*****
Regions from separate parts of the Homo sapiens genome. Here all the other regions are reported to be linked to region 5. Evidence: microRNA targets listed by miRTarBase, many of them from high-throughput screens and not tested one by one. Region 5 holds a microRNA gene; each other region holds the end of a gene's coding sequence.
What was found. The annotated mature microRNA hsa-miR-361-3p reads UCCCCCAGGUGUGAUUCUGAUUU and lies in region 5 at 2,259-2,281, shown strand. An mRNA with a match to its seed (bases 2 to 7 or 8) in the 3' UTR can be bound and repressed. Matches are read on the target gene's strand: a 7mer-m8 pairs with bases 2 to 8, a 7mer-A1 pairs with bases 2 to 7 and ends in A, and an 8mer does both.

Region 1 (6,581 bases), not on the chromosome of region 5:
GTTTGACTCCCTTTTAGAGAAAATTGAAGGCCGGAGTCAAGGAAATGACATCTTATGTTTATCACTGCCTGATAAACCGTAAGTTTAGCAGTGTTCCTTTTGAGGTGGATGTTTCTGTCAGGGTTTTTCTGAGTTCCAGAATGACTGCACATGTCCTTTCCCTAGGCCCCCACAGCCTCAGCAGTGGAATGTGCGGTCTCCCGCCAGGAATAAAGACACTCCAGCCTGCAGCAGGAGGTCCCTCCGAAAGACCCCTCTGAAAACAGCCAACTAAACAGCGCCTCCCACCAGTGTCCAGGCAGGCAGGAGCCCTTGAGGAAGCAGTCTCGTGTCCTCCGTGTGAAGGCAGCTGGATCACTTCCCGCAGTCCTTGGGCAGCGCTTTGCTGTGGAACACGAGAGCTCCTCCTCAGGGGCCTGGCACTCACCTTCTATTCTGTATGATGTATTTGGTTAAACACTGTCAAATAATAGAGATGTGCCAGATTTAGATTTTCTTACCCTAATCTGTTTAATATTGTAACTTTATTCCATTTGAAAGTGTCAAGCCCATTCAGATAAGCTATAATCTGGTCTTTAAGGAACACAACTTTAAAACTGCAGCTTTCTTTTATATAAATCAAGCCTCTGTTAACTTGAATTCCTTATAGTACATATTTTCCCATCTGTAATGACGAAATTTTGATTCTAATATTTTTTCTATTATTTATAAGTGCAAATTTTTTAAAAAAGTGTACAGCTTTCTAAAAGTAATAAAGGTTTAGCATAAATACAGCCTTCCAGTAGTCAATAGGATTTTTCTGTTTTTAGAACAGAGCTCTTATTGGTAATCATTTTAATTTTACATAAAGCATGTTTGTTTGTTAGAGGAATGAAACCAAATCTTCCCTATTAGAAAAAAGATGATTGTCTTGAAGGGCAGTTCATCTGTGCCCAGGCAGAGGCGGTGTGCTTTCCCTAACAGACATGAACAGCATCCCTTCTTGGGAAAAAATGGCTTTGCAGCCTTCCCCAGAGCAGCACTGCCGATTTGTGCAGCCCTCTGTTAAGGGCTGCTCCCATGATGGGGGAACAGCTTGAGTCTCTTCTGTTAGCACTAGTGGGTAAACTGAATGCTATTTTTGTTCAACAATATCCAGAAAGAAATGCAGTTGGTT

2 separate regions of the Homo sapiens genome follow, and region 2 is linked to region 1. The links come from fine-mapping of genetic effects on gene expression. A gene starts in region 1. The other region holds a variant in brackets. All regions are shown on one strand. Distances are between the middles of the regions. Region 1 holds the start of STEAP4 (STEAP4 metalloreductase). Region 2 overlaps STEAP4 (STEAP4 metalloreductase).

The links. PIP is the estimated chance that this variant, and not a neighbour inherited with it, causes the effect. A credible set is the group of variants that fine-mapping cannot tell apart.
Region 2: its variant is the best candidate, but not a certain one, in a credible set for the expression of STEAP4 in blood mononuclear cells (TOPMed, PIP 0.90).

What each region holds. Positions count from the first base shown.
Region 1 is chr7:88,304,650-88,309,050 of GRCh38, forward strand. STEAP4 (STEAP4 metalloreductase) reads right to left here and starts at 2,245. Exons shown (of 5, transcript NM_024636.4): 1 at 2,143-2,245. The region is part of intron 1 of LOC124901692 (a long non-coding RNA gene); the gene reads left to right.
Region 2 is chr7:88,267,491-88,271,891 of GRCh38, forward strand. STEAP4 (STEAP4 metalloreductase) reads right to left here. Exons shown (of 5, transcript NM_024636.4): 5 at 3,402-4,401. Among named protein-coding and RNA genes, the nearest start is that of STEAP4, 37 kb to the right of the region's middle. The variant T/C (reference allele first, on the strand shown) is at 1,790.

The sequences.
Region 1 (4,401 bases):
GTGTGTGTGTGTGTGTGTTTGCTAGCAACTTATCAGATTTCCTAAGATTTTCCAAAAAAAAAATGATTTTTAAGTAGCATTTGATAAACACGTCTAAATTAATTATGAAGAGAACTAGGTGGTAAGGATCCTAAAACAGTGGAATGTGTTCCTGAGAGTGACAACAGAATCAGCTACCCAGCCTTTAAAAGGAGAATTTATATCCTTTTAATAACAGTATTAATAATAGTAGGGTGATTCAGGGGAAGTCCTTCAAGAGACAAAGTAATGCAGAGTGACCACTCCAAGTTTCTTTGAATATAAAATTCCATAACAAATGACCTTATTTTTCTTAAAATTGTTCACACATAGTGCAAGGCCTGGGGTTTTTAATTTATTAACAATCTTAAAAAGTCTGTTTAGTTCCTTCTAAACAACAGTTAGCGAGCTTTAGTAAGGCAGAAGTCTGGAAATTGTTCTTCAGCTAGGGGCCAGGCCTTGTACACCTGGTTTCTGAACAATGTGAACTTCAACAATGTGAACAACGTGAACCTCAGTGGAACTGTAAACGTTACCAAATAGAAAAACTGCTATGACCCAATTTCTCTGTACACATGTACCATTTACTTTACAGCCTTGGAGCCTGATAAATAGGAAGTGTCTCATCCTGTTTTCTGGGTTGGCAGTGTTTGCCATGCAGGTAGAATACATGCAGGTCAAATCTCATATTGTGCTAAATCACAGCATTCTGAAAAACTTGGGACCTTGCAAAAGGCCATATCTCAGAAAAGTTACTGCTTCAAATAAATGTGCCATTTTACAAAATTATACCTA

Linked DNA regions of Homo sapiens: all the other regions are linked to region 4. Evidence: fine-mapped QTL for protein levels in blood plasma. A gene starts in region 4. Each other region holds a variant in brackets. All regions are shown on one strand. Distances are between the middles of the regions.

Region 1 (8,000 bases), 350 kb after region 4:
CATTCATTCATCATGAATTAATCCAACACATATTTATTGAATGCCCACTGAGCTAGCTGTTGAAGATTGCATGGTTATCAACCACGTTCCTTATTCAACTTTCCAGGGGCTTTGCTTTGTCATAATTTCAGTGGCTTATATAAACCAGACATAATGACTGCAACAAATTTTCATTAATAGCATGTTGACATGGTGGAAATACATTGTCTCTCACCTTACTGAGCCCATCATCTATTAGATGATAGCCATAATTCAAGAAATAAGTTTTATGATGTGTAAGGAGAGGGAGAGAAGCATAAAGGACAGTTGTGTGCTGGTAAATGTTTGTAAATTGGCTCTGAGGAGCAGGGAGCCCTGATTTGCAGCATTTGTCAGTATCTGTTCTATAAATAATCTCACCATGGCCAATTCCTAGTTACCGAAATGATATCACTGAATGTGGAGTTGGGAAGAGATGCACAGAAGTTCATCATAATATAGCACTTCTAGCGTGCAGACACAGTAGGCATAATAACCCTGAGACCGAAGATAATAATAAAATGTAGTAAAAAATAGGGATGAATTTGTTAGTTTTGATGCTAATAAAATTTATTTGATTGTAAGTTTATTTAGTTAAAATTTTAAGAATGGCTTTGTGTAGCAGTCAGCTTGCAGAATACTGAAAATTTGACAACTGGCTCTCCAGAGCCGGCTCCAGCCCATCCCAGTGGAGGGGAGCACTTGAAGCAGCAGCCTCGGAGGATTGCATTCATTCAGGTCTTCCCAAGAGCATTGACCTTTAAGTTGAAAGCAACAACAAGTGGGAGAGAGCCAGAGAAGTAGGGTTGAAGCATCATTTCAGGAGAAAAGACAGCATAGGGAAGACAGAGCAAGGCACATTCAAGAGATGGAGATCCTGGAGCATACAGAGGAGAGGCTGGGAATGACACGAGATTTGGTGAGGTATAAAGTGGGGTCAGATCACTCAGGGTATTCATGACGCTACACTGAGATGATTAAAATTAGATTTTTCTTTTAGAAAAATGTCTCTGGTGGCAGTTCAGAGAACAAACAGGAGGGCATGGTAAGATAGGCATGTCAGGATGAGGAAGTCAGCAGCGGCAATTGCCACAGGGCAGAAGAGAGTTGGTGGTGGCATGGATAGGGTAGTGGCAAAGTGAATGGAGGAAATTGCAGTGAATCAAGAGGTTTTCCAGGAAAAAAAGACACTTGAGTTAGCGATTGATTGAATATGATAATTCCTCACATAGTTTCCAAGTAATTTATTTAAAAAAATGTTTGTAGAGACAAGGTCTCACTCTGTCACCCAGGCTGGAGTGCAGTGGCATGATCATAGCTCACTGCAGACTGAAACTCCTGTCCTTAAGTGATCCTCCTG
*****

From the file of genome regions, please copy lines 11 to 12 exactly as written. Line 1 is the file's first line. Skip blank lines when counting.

The sequences.
Region 1 (4,401 bases):